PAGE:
As a nutritionist, my clients ask me what’s the one best “superfood” to eat. I could suggest things like cherries to reduce inflammation, or broccoli and cauliflower to prevent cancer cell growth. And while these are all valid, I want to stress the bigger picture here.
The bottom line is: there is no one superfood, but there is a super YOU. Your metabolism and metabolic pathways can help determine good health.
What does "metabolism" really mean?
I want you to think of your body like a race car. If the gears (the metabolic pathways) start breaking down, then the engine (your metabolism), won't be able to function.
The engine won’t know how to use the gas (the food you eat) to make the car go.
When this happens, organs like the liver and pancreas stop functioning normally, resulting in what we call a metabolic disorder. It’s estimated that at least 5 percent of the U.S. adult population suffers from an endocrine or metabolic disorder including conditions like diabetes, impaired insulin sensitivity, obesity, metabolic syndrome, osteoporosis, erectile dysfunction, dyslipidemia, and thyroiditis.
Research shows that we can eat to treat
If health can decline because of food, science shows that health can benefit and improve because of foods.
Type 2 diabetes is one of the most common metabolic disorders (making up about 25 percent of all metabolic disorders). This is when insulin stops working properly, which could be due to an excess of simple carbohydrates and sugars; a lack of foods like fruits and vegetables that contain vitamins, minerals and fiber; or chronic physical and mental stressors.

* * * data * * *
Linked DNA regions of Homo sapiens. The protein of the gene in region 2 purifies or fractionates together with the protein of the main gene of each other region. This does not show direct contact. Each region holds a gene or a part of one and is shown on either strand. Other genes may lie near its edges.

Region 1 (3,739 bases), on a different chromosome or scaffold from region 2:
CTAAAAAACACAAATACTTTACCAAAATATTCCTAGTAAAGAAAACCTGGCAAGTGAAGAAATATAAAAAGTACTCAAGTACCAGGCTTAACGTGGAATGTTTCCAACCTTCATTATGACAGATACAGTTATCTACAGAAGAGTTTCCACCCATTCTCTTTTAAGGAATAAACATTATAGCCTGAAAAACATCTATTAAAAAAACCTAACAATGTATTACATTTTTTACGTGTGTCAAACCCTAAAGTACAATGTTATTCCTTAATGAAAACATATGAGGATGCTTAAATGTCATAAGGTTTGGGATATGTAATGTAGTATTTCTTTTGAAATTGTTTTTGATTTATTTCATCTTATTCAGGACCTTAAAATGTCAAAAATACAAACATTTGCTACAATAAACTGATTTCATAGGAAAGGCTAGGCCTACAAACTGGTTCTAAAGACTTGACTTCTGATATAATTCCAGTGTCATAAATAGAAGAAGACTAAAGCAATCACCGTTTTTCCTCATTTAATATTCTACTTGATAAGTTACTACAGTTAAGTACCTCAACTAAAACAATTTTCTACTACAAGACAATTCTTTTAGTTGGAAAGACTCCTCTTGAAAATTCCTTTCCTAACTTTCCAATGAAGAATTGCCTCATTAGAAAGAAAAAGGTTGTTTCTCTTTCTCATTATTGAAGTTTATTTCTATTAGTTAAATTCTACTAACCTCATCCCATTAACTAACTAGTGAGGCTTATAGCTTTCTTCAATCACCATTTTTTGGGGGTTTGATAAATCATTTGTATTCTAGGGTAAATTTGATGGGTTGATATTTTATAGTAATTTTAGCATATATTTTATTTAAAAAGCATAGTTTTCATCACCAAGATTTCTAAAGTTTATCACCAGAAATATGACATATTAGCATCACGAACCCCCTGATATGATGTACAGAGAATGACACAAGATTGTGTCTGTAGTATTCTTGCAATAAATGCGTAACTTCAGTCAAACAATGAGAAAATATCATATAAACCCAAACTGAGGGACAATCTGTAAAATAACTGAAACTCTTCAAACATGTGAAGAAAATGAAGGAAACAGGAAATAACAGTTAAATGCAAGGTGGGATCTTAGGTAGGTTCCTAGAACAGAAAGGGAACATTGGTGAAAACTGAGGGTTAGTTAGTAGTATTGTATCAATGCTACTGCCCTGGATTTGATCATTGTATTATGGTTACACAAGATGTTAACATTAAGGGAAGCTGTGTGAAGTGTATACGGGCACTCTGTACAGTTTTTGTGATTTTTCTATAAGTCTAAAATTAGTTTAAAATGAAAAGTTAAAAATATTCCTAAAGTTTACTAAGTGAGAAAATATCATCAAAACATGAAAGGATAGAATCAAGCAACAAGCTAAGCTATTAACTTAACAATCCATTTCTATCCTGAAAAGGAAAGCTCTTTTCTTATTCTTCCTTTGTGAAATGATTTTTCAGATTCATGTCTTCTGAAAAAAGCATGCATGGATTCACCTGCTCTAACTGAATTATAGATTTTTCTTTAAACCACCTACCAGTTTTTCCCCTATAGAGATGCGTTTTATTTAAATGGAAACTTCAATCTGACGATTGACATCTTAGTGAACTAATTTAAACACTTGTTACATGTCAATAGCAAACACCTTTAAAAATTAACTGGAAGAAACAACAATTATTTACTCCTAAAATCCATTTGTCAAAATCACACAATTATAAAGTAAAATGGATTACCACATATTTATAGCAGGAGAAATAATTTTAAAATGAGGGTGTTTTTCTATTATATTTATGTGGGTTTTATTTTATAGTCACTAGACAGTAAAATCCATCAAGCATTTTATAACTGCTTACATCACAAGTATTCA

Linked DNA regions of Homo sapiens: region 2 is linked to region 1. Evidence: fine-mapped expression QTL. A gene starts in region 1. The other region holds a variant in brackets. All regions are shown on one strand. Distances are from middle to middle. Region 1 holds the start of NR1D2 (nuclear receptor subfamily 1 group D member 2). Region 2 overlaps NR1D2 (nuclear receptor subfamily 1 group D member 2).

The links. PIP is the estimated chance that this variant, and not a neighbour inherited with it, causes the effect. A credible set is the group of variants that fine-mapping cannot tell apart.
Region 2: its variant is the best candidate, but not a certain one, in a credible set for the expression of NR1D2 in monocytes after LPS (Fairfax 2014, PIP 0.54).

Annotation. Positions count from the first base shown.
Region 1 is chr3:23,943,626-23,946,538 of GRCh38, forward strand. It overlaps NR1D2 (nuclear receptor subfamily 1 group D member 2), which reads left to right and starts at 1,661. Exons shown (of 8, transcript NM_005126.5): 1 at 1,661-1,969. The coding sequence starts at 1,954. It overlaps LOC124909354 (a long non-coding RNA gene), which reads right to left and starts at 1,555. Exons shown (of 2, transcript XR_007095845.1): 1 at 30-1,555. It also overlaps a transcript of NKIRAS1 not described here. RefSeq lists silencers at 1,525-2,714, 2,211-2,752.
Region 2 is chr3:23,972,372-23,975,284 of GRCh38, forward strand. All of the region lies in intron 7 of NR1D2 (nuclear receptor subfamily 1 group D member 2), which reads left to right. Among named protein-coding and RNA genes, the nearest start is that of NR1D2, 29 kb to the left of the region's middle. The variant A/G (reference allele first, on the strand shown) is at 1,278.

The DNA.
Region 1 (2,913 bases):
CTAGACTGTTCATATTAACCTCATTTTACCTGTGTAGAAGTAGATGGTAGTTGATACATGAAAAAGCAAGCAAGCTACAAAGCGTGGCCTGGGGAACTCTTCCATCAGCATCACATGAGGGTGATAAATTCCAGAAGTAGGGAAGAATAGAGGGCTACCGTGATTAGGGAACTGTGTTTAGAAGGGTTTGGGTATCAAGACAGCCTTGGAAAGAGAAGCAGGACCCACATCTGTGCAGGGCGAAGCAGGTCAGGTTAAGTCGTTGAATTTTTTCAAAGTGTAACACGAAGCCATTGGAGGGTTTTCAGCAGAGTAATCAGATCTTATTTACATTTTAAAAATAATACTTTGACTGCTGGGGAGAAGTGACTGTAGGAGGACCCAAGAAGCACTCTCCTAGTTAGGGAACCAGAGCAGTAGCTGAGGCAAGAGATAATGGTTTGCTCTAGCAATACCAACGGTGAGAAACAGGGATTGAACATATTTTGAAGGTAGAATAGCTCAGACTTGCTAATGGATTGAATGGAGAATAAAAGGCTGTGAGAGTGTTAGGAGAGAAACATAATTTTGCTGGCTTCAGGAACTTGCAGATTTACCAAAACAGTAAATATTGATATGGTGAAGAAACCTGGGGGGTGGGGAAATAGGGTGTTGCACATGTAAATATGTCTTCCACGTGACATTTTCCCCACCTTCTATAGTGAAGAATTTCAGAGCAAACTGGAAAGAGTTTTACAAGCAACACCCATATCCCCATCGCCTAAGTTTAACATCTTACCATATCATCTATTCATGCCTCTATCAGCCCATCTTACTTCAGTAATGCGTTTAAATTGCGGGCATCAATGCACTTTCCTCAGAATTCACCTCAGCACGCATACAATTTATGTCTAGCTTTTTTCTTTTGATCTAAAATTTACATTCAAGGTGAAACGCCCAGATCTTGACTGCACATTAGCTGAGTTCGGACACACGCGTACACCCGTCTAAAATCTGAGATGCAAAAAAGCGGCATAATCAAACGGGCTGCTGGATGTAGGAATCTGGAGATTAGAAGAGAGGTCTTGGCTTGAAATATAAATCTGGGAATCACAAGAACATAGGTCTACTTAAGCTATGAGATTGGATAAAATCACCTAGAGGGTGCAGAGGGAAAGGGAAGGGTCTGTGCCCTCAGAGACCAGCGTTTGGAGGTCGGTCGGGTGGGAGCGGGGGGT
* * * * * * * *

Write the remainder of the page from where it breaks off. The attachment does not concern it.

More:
When we eat foods that negatively affect our internal environment (E), and when our metabolic pathways are negatively affected (M), we get out of balance and aren’t able to reach health (H). But remember, foods can also lead you toward health and homeostasis.
For example, people who consumed upward of 9 servings per day of green leafy vegetables and root vegetables had a 16 percent reduced risk of diabetes compared to those who had less than 1 serving per day. This may be due to nutrients in these foods like vitamin C, beta-carotene, antioxidants, and phytochemicals—all needed for running and fueling the metabolism.
One study showed that after just six weeks of eating ½ cup of almonds daily, there was a significant improvement in HDL levels (the good cholesterol), in addition to improving lipid metabolism.
Research continues to show that eating more fruits and vegetables is associated with lower risk of metabolic disorders including coronary syndrome (low functioning of the heart and arteries), a slower onset of atherosclerosis (arteries getting smaller and harder), and reduced inflammation.
When researchers looked at the diets of more than 3,000 European men, they found for those who had the highest intake of fruit, vegetables, and vitamin C, there was a significant decrease in inflammation and inflammatory markers.
I had a client who came to me with multiple metabolic disorders, and she kept asking about getting to her goal weight. I said, “First let’s get you healthy, and the weight will come along.”
This was the first time she realized it wasn’t really about losing the weight; it was about becoming healthy and healing her metabolic pathways.
We need to make eating a priority and explore ways to use real, delicious food to heal our bodies. My answer is always E+M=H. Food has the most pronounced effect on the first part of that equation, so we should be eating to reach a state of good health and homeostasis.
Let’s start using food as medicine and eating to heal ourselves.